“Relations between our two countries are proof that when there are no unresolved political problems, the success of relations in all other areas is guaranteed. It is also proof that cooperation, integration and sustainable development throughout the region is ensured by solving political problems at the beginning and not at the end”, Prime Minister Kurti said.

The countries’ governments approved 13 intergovernmental agreements and 8 interinstitutional agreements at the eights joint meeting, which have become a regular occurance, twice a year. The agreements ranged from law enforcement and education to customs and energy.

Belgrade-Pristina Negotiators Agree Energy Roadmap

Negotiators from Belgrade and Pristina agreed a roadmap for the implementation of energy agreements, European Commission envoy Miroslav Lajcak said on Tuesday (21.06). 

“Very pleased to announce that Kosovo and Serbia just adopted the Energy Agreements’ Implementation Roadmap in the framework of the EU-facilitated Dialogue. This is a major step forward”, Lajcak tweeted. 

According to the roadmap which Lajcak published on his Twitter account, the Elektrosever power company will be issued a licence by the Kosovo energy regulatory body (ERO) and will provide the Kosovo power company (KEDS) data on its customers within a week. Elektrosever will sign technical agreements with Kosovo energy authorities allowing it to operate on the Kosovo energy market. The roadmap says that Kosovo power companies and institutions will get access to Elektrosever infrastructure within 30 days and will submit an investment plan and planned expenses which the Kosovo authorities will approve within another 21 days.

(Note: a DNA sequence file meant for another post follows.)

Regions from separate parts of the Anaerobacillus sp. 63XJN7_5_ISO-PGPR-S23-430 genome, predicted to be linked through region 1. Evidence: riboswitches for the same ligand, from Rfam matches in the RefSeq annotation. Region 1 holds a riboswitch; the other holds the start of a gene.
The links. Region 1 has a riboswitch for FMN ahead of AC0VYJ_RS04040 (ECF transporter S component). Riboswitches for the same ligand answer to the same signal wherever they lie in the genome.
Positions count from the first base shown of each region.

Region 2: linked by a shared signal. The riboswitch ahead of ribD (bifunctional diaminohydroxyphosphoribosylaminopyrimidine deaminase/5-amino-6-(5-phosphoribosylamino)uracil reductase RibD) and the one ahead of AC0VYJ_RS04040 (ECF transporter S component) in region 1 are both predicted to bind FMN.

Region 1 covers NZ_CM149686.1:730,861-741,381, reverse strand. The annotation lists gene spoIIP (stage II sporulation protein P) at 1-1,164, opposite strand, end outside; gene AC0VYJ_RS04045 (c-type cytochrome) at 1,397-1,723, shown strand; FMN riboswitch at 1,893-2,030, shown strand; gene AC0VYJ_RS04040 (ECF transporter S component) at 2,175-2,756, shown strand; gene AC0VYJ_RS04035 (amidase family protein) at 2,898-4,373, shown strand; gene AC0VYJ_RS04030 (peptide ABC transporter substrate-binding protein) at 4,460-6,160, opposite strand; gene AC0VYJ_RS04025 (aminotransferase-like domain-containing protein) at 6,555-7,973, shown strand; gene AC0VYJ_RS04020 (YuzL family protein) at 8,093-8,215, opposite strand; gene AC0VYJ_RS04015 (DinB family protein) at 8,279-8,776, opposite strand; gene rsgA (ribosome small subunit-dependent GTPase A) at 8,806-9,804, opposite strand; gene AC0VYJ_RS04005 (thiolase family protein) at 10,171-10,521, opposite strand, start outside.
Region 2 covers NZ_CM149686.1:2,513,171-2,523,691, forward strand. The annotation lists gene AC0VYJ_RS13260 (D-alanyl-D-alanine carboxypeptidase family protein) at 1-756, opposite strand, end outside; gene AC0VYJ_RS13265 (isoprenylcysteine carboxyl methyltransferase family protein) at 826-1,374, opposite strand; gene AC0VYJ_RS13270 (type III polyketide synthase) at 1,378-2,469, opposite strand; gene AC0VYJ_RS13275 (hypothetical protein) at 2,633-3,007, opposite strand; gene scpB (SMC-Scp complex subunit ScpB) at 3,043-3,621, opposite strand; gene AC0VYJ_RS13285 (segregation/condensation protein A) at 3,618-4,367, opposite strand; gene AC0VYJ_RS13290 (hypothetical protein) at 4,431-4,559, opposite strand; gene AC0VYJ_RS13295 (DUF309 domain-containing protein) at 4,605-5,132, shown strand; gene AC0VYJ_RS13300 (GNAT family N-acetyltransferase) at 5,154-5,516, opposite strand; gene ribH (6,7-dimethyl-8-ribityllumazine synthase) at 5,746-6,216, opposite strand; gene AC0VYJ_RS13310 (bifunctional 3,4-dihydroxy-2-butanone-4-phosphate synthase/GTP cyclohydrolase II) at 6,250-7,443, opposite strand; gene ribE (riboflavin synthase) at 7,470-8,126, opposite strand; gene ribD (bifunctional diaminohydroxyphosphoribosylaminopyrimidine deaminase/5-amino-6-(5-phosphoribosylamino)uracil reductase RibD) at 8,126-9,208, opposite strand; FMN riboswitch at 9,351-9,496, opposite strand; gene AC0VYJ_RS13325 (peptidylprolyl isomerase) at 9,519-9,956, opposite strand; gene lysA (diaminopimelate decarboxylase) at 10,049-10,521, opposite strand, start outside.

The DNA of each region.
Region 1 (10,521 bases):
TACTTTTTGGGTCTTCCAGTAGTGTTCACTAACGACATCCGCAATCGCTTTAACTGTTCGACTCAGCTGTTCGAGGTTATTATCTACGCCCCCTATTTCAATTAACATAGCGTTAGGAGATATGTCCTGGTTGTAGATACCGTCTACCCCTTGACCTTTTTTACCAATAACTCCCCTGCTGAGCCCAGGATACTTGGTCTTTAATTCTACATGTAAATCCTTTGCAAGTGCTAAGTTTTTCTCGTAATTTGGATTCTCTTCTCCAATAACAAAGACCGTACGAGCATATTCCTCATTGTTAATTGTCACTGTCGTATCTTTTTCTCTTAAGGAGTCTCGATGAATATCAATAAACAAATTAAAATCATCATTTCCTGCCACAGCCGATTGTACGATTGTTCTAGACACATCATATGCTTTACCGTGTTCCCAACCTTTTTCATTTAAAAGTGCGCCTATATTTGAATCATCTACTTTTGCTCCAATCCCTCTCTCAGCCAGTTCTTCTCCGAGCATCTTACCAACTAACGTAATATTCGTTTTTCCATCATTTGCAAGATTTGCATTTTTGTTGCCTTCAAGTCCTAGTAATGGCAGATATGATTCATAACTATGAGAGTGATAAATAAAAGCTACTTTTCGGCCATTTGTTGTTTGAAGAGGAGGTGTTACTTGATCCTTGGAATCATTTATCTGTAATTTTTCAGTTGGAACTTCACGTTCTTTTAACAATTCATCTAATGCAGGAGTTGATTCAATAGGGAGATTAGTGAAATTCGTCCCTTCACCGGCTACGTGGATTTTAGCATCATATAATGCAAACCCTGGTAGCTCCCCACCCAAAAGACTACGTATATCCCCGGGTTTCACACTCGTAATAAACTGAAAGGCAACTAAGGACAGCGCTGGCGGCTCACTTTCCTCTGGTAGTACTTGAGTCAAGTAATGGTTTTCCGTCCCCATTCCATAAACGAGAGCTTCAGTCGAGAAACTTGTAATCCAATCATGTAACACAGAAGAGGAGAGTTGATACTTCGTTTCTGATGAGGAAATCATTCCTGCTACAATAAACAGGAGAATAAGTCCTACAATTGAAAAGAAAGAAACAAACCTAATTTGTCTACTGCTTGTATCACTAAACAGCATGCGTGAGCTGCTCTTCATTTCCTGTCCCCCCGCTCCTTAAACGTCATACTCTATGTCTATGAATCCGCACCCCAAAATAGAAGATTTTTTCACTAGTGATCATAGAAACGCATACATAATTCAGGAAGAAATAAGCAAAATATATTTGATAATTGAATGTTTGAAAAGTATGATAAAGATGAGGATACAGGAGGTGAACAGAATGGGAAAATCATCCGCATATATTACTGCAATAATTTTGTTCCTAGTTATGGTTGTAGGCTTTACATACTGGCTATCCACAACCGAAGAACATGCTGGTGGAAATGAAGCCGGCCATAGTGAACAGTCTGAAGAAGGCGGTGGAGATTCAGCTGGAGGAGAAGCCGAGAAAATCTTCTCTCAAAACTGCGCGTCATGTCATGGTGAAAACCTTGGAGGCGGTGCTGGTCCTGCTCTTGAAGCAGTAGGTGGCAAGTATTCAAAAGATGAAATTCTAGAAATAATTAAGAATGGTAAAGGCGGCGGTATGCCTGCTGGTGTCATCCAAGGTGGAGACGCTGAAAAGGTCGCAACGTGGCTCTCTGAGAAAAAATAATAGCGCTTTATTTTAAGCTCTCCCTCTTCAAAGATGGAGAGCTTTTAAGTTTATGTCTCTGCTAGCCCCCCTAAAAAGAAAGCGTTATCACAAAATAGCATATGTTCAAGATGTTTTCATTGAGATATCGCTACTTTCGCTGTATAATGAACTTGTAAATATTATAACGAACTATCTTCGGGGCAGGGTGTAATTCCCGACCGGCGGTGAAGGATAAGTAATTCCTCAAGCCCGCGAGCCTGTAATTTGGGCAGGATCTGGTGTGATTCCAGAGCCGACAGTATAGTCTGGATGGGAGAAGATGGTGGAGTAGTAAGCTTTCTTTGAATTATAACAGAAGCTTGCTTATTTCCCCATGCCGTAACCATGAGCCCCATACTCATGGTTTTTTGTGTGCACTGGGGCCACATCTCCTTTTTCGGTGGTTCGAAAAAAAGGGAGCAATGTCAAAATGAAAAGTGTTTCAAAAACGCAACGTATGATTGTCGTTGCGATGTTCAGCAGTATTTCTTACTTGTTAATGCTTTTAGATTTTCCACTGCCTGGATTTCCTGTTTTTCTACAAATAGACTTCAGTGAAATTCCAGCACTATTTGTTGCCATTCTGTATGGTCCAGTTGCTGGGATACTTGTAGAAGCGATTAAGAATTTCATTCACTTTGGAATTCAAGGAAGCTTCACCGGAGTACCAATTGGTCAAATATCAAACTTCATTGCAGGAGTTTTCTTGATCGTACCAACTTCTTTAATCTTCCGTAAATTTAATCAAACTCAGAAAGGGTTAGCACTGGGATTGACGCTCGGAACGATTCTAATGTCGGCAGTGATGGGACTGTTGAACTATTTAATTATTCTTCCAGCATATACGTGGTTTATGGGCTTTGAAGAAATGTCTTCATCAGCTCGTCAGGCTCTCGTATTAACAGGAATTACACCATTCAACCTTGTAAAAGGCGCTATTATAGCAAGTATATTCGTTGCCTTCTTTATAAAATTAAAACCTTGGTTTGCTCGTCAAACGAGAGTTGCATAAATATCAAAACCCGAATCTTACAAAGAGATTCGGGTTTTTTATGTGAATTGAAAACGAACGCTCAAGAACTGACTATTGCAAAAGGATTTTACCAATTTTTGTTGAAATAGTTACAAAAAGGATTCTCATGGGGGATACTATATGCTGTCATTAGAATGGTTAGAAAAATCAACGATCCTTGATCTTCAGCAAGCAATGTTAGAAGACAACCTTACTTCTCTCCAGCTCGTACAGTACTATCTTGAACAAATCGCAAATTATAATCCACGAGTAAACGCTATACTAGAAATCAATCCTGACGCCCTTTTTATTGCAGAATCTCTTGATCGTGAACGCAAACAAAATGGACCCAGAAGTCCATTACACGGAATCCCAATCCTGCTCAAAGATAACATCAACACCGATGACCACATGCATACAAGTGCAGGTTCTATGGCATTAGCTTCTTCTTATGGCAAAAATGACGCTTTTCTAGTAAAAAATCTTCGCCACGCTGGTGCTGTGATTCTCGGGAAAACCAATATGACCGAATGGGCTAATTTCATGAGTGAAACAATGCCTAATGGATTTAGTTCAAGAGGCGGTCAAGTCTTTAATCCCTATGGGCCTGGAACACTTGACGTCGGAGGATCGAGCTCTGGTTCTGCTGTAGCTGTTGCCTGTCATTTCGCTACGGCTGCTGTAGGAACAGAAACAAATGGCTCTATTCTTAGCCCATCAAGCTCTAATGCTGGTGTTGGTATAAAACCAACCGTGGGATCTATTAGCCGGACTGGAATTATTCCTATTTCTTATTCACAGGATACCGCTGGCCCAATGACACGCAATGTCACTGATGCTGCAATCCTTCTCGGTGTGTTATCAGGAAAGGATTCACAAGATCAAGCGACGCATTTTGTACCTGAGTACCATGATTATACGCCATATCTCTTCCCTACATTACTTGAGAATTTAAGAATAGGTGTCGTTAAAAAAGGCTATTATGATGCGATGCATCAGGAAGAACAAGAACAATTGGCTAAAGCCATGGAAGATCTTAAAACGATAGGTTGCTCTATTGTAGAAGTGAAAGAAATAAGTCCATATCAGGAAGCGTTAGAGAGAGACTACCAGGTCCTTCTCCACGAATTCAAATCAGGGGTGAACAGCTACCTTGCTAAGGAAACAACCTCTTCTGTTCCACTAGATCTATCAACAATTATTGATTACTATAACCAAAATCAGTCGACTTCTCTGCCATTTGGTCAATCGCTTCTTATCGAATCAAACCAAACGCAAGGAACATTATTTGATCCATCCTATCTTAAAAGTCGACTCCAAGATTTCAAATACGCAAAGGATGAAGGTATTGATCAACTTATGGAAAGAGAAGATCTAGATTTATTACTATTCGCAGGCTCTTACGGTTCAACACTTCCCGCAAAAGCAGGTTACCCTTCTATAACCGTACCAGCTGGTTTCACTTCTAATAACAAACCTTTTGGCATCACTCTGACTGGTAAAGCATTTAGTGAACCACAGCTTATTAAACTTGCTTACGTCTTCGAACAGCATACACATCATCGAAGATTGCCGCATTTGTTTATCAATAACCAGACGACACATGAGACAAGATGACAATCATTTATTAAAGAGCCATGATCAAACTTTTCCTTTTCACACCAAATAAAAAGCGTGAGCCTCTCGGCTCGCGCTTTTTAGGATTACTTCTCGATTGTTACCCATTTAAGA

The roadmap allows ERO to revoke Elektrosever’s licence in case of non-compliance. 

The Elektrosever company was formed under the 2013 Brussels Agreement which included an energy agreement. The company was supposed to operate under Kosovo regulations and bill consumers in the north of Kosovo. The majority Serb populations of North Mitrovica, Leposavic, Zvecan and Zubin Potok have not been paying their power bills for more than 20 years. The Kosovo authorities have claimed that the losses for 2021 alone totaled some 40 million Euro. 

Scholz and Kurti Met in Pristina

German Chancellor Olaf Scholz said Friday (10.06) in Pristina that countries refusing to recognize each other have no place in the European Union (EU) and that Kosovo’s path to the EU is linked with its dialogue with Serbia.

It is important for Kosovo to move the EU-facilitated dialogue forward, Scholz told a news conference following his meeting with Kosovo Prime Minister Albin Kurti.

Scholz is currently on a Balkans trip and is also scheduled to visit Serbia, Greece, North Macedonia and Bulgaria.

Kosovo and Serbia should arrive at political solutions by means of a comprehensive agreement. A dialogue is the path that paves the way for Kosovo’s European prospects. A political agreement between the two countries is an important prerequisite to the future of Kosovo’s youth. The agreement should, in the end, also solve the Kosovo issue because it is inconceivable for two countries that do not recognize each other to become part of the EU. Rapprochement is expected from both sides, Scholz is reported to have said.